The first heirloom summer squash, zephyr

The very first winter squash, delicata!

I do want to stress though that I am in this garden to learn, and learning I am. I am learning to trust bugs. I am learning to trust that even though I have cucumber beetles and flea beetles in my garden, they won't prevent me from having a harvest. We are sharing. The beetles eat a little bit of my squash, bean, and cucumber leaves, and I still get squash, beans, and cucumbers. I am learning that we can live together. In the past I have battled slugs, but I have always lost. Last year at GeerCrest Farm, for example, the slugs ate every single one of the first succession of broccoli plants that I grew in the greenhouse and then transplanted outside. I am very content with taking a break from the Pacific Northwest rain and their slugs. Here, I have a few slugs and a few snails in the garden, but they are not damaging much of anything. And I am taking the example from Caretaker Farm down the road, and learning how they deal with pests. They live with them too. This approach is comforting. I don't have to think about what kinds of organic pest management techniques I have to use. Just plain old fashioned hand picking and soapy water. Overwhelmingly, they are everywhere working on making holes in leaves, but I have started to harvest cucumbers and squash. Its all good. Lessons from this year's garden will stick with me forever.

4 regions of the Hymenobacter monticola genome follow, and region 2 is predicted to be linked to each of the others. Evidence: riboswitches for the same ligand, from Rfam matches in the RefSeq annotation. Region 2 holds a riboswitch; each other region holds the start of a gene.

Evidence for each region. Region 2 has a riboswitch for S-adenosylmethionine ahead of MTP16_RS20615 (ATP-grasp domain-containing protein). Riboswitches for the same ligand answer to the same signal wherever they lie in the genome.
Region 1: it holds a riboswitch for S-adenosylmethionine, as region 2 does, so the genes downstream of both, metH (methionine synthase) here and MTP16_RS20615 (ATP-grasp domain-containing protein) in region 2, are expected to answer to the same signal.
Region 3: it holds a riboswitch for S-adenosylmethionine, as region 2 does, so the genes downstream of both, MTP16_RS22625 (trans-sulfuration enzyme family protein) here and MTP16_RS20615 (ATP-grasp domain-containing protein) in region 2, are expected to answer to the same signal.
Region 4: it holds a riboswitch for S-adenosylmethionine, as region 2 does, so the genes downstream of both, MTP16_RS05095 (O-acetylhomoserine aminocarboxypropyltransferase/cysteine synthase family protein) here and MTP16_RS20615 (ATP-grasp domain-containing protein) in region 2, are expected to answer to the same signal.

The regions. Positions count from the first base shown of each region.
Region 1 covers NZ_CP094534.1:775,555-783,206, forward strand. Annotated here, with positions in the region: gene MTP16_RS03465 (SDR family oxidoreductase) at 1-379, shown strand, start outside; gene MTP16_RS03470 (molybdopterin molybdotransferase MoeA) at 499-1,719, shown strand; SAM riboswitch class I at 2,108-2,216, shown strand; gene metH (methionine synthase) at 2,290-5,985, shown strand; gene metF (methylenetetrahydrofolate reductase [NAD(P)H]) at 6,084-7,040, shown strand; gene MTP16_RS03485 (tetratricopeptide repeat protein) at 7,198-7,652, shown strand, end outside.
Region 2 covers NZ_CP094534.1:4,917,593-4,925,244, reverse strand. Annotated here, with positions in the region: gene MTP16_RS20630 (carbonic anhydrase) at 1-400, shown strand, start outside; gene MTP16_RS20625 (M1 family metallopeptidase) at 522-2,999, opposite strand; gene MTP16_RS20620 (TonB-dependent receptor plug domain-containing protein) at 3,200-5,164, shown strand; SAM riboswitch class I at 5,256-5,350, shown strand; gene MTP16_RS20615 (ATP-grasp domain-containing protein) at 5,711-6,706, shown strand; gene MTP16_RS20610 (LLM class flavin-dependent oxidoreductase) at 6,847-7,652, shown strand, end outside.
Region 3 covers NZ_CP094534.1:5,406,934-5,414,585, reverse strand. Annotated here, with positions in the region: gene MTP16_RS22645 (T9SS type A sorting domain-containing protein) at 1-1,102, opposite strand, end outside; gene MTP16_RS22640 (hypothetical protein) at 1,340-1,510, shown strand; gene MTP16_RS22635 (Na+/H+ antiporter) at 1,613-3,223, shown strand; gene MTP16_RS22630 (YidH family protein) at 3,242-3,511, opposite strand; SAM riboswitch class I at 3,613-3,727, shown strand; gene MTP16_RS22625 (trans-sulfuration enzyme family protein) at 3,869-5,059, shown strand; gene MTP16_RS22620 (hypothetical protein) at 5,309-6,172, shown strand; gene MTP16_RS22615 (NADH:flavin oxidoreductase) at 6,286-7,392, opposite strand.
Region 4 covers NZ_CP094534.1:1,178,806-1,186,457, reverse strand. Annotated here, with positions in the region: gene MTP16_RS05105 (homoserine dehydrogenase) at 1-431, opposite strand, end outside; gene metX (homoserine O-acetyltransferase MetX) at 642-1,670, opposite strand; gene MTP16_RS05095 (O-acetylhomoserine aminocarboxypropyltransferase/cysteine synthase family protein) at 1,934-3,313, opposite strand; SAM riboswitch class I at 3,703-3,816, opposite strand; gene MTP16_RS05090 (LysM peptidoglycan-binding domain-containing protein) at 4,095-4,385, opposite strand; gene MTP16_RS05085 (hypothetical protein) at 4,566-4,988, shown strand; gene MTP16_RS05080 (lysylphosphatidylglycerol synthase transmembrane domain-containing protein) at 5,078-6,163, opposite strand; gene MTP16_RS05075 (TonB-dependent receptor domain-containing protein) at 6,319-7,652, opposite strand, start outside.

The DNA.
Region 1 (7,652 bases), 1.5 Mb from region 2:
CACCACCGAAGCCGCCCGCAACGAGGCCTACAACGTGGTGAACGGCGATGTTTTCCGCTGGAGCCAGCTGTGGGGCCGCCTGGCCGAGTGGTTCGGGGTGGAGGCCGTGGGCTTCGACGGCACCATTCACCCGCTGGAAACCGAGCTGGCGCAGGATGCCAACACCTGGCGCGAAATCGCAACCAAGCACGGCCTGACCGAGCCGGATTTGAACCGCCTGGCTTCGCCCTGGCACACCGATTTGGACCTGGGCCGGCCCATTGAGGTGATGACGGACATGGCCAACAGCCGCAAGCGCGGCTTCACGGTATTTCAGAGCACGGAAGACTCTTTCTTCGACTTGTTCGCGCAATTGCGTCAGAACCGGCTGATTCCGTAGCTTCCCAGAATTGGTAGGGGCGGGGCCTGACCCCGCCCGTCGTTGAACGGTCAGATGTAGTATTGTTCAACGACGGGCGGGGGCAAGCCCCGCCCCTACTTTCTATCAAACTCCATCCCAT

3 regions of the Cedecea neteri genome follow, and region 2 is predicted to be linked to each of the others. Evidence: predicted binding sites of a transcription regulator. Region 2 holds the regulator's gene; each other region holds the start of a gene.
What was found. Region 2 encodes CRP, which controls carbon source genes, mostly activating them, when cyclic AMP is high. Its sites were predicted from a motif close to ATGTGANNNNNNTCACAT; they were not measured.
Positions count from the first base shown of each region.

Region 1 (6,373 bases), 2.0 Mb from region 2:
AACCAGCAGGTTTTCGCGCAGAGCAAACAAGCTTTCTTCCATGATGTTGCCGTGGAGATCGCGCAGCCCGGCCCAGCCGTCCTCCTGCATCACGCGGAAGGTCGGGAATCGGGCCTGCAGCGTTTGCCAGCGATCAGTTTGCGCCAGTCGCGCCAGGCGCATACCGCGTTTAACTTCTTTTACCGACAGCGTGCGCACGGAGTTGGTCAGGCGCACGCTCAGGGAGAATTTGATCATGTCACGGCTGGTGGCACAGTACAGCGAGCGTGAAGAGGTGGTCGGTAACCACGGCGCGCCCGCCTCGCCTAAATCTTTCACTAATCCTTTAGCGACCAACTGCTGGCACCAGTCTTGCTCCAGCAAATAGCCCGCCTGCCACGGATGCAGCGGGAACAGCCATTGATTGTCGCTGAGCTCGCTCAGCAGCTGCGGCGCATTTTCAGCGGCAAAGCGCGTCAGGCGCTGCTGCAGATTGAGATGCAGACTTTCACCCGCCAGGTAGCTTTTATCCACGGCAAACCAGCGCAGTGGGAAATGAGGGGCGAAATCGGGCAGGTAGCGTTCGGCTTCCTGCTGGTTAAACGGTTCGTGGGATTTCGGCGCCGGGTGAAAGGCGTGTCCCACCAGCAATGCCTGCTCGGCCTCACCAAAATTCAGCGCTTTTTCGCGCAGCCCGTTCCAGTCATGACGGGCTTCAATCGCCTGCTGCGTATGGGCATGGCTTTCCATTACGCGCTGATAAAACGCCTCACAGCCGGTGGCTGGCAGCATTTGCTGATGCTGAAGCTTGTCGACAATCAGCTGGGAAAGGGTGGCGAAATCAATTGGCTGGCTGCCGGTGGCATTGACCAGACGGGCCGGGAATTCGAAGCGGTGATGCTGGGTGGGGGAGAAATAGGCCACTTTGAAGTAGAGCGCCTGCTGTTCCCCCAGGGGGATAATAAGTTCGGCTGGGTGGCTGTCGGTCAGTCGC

A baby cucumber 

 My first batch of pickles from the garden, lacto-fermenting

Cycles of Life and Death on the Farm